"The seals were always in a net bag in the speed boat, when they were hoist on board there were numerous 22 caliber rifle casings among the seals. They were often kicking around the deck of the longliner, I seen the observer Rex Hodder pick them up and throw them over aboard. He had to know that the 22 guns were being used. They even make a different sound to the heavier gun. There was an effort to hide these guns from Rex Hodder. They were passed down through the vents in the engine room. They were kept in cases while in the two speed boats. We landed something over three thousand seals fro the trip. We got in somewhere around the 21st of April, 1998. I don't think that the 22 caliber rifle is powerful enough to kill even a beater seal. I often seen seals alive after we hoist the seals them out of the speed boats. We would finish them off with a hakapik." Sealer's statement, taken by Fergus Foley, Department of Fisheries and Oceans, June 24/98, 19:40 hrs
"All the females we took, the pups were left on the ice. The pup was left on the ice after the female was killed and taken on board." Sealer's statement, taken by Fergus Foley, Department of Fisheries and Oceans, July 14/98
"Sometimes he told me to kill the make and female and sometimes to kill the male only. The pup was always left. It seemed he told me to kill everything when seals were scarce. Sometimes the seals were not that old because there was blood where they were born."
"At the end of the day everyone would lend a hand pelting seals. There were two or three cut out of the female while she was being pelted, they were killed and threw over aboard. There was a lot of talk as to weather this was right or a good thing to be doing. Everyone was aware of it."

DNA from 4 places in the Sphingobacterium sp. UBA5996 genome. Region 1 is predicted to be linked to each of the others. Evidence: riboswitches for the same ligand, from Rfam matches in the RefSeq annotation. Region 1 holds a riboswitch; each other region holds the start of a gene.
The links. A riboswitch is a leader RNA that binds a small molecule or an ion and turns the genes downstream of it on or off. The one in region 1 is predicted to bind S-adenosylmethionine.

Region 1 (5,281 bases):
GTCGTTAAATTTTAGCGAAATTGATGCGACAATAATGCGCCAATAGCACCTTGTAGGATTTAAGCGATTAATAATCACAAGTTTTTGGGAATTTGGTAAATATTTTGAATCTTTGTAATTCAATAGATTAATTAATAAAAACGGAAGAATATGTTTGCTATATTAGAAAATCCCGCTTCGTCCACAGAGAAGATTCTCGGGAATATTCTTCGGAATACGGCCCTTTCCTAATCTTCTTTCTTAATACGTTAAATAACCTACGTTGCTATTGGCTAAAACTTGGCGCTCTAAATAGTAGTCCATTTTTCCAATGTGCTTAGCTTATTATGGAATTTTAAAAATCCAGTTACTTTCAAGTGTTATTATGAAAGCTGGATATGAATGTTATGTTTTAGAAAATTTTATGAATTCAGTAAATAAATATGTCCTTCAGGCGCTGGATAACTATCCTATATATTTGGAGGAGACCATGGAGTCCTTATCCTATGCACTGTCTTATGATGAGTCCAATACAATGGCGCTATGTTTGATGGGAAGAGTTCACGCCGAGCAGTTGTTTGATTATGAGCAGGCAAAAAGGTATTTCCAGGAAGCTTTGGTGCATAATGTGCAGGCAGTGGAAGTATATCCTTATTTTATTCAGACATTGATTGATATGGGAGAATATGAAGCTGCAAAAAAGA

"The best day we done, we took approximately one hundred and eighty. We wee taking make and females that day and this was towards the end of the trip. There were a lot of pups around and they were all left on the ice. The following day we killed some females that were accompanied by the male and pup."
"The four of us were present when the pups were cut out of the female, (deleted) were aware of this also. We had approximately eight hundred seals for the trip and about one quarter or better would be females." Sealer's statement, taken by Fergus Foley, Department of Fisheries and Oceans, July 10/98, 19:15 hrs
"During the second trip we left fifteen or twenty pups alone after taking the family. There were mistakes made by killing pregnant female hoods, this happened approximately six times but they never came out on deck. I am an experienced sealer so I knew they were pregnant. We were not saving the meat so the pup went over aboard with the carcass." Sealer's statement, taken by Fergus Foley, Department of Fisheries and Oceans, August 11/98, 16:50 hrs
"There were a few occasions when we took the make and female Hood seals and left the pup on the ice. I observed on two occasions for the trip pups falling out of the female while being pelted on deck. The two pups I observed were alive and were thrown over the side. I seen these pups crawl up on the ice after we threw them over aboard."
"I probably killed three to four hundred seals with the 22 caliber rifleâ€¦There was conversations between the skipper and myself and the crew to make an effort to hide the 22 rifles from the observer." Sealer's statement, taken by Fergus Foley, Department of Fisheries and Oceans, June 29/98, 10:45 hrs
"After the females were pelted and pups fell out onto the deck the pups were thrown over the side. I did see a couple move around in the water behind the boat. They appeared to be alive and swimming. We watched a seal that came out of the old one on deck try to get up on a pan of ice. It did not get up to my knowledge. This did bother me to see seals flapping around in the water and trying to get up on the ice." Sealer's statement, taken by Fergus Foley, Department of Fisheries and Oceans, June 28/98, 16:30 hrs